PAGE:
Tesla extends FSD access to “anyone in North America who requests it”

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Tesla is expanding its “fully self-driving” (FSD) beta software “to anyone in North America who asks for it from the car screen,” said CEO Elon Musk, who tweeted in the news late Wednesday night. The rollout of FSD across the continent comes as Tesla may face a criminal investigation from the US Department of Justice over false claims related to the company’s Autopilot advanced driver assistance system.

Autopilot is standard on Tesla vehicles and performs automated driving functions such as steering, acceleration and automatic braking. FSD costs North American drivers $15,000 and has features such as assisted driving on highways and city streets, smart vehicle calling, automatic parking, and recognizing and responding to traffic lights and stop signs.

Autopilot, and by extension FSD, have come under regulatory scrutiny in recent years following a series of Tesla crashes, many of them fatal. The National Highway Traffic Safety Administration (NHTSA) has opened a special investigation into 36 Tesla Autopilot accidents since 2016, five of which occurred this year. Tesla has also come under fire from the California Department of Motor Vehicles and drivers who claim the company falsely advertised Autopilot and FSD self-driving capabilities.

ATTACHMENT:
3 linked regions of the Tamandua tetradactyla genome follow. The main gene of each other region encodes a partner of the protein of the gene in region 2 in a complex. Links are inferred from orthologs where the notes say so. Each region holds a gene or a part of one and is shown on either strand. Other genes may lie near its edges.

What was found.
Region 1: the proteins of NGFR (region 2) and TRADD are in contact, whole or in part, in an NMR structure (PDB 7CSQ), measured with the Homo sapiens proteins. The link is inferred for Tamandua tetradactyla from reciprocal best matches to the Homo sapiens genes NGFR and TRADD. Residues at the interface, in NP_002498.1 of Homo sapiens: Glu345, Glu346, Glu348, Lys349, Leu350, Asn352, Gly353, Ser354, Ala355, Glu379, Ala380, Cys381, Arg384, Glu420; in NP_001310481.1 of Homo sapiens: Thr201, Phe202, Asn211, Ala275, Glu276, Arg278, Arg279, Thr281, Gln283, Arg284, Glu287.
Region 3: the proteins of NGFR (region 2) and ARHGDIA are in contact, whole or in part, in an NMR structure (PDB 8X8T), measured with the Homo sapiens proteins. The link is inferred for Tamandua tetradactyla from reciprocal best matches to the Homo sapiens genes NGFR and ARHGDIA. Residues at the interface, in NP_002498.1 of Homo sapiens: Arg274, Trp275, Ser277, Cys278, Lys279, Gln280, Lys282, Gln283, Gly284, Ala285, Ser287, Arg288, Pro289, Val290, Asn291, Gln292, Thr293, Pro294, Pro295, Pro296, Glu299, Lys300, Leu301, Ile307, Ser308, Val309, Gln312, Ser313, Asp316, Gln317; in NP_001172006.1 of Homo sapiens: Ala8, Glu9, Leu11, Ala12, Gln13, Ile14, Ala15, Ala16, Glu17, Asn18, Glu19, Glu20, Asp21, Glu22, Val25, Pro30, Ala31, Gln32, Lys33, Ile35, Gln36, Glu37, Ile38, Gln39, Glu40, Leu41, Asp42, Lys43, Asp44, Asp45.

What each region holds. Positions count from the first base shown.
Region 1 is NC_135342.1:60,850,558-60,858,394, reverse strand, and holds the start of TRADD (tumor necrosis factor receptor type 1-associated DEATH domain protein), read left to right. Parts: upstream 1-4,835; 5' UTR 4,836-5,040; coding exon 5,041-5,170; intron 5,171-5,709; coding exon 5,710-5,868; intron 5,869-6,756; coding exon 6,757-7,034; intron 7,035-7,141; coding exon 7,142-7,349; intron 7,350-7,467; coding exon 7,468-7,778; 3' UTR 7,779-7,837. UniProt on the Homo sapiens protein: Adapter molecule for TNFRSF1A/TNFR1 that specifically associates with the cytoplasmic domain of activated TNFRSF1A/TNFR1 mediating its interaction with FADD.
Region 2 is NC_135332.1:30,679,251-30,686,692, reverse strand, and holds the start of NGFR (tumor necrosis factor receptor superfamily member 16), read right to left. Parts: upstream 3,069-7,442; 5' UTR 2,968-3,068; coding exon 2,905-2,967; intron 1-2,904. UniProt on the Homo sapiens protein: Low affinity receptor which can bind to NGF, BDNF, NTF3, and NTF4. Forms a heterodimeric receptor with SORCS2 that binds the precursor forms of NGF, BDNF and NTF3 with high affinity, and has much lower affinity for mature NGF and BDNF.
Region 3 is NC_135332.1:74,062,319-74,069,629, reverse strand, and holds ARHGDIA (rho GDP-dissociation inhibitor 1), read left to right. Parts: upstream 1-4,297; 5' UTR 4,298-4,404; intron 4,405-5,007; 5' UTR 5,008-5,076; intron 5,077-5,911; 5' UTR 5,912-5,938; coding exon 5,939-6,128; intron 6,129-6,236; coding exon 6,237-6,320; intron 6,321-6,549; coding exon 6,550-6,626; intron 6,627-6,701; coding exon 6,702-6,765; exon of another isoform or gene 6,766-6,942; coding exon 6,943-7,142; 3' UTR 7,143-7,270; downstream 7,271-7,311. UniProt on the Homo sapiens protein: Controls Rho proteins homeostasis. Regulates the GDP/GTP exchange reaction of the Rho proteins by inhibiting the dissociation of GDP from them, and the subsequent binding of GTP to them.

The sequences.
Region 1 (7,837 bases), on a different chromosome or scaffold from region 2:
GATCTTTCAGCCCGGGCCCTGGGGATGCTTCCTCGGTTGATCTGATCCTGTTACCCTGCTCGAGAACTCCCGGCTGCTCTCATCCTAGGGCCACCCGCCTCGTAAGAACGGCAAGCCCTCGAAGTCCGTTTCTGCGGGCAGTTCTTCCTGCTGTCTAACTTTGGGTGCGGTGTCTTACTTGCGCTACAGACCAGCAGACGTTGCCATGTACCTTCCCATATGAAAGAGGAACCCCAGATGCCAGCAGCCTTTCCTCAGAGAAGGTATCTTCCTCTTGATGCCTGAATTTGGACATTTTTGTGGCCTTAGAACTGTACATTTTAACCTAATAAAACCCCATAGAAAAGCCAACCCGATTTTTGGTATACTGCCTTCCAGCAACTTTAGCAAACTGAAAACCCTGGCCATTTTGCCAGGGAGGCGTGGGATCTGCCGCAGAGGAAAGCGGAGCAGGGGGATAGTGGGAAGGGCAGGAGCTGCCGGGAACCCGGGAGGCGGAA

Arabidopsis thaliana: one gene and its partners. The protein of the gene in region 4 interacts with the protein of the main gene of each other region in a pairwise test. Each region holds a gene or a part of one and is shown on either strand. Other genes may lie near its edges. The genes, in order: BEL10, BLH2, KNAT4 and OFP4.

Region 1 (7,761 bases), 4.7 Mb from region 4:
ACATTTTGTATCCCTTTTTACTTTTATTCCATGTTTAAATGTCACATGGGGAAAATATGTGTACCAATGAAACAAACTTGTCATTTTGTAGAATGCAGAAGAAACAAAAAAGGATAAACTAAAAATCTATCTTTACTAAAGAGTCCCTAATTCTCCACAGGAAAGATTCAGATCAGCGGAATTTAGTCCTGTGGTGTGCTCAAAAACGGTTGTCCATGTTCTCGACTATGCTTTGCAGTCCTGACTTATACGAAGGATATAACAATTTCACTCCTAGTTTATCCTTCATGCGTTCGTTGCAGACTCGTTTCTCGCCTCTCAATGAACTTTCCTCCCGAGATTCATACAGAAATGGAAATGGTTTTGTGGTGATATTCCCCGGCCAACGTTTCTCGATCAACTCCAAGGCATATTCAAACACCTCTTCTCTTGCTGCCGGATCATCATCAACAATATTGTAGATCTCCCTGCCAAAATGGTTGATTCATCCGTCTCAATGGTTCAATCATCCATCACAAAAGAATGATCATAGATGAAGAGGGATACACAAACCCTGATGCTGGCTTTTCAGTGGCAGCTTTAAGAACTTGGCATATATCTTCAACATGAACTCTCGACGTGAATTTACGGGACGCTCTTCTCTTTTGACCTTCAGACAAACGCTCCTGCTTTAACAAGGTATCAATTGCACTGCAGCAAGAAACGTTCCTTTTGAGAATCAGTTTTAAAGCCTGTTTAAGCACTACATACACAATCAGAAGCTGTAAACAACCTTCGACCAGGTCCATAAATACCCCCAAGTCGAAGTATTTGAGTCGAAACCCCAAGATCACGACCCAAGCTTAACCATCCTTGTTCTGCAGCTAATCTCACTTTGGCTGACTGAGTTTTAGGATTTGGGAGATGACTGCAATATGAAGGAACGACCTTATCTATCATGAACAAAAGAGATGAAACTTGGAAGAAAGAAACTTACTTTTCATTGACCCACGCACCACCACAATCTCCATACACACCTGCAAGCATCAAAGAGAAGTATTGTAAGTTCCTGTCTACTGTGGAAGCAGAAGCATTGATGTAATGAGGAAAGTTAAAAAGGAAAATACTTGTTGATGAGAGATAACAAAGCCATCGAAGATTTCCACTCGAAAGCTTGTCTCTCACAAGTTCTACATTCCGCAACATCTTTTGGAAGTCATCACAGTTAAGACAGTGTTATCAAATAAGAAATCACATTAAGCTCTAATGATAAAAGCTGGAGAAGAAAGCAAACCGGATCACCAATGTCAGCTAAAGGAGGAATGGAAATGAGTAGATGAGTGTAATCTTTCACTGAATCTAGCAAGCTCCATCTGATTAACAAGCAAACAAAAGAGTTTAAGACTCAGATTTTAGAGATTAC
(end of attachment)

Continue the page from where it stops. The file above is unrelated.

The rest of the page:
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Some Tesla owners and enthusiasts predicted the company could allow FSD in all cars after Tesla appears to have removed the requirement of 100 Autopilot miles and a safety score of at least 80 to receive the FSD update. This is a worrying lack of control given fears that drivers using ADAS are less likely to pay attention to the road and more likely to be involved in accidents. Tesla’s website encourages drivers to keep their hands on the wheel and eyes on the road.

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Despite concerns, any driver who has already paid the high price for Tesla’s FSD will be able to access the software in North America. Tesla had expanded FSD access to 160,000 owners in the US and Canada earlier in September, and today’s widespread rollout fulfills Musk’s earlier promises to have FSD in every Tesla by the end of 2022.

Musk has claimed that Tesla could be fully self-driving by the end of the year, but during the company’s third-quarter earnings call, FSD would not receive regulatory approval to drive without someone behind the wheel in 2022. number of users and potentially giving Tesla’s supercomputer Dojo more data to work with could be one of the reasons why Tesla has now chosen to expand.

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It could also be a move to ease investor concerns and generate some more income. Tesla stock is at a two-year low and its market cap is down from $1.2 trillion last November to $574 billion today, following Musk’s takeover of Twitter and the subsequent dramas of the company’s overhaul.

The scaling of FSD also follows news from Tesla engineers Romi Phadte and Gabe Gheorghian who spoke at BaselCon this week and shared that Tesla has increased the number of FSD simulations per week from about 250,000 in 2020 to 2 million today.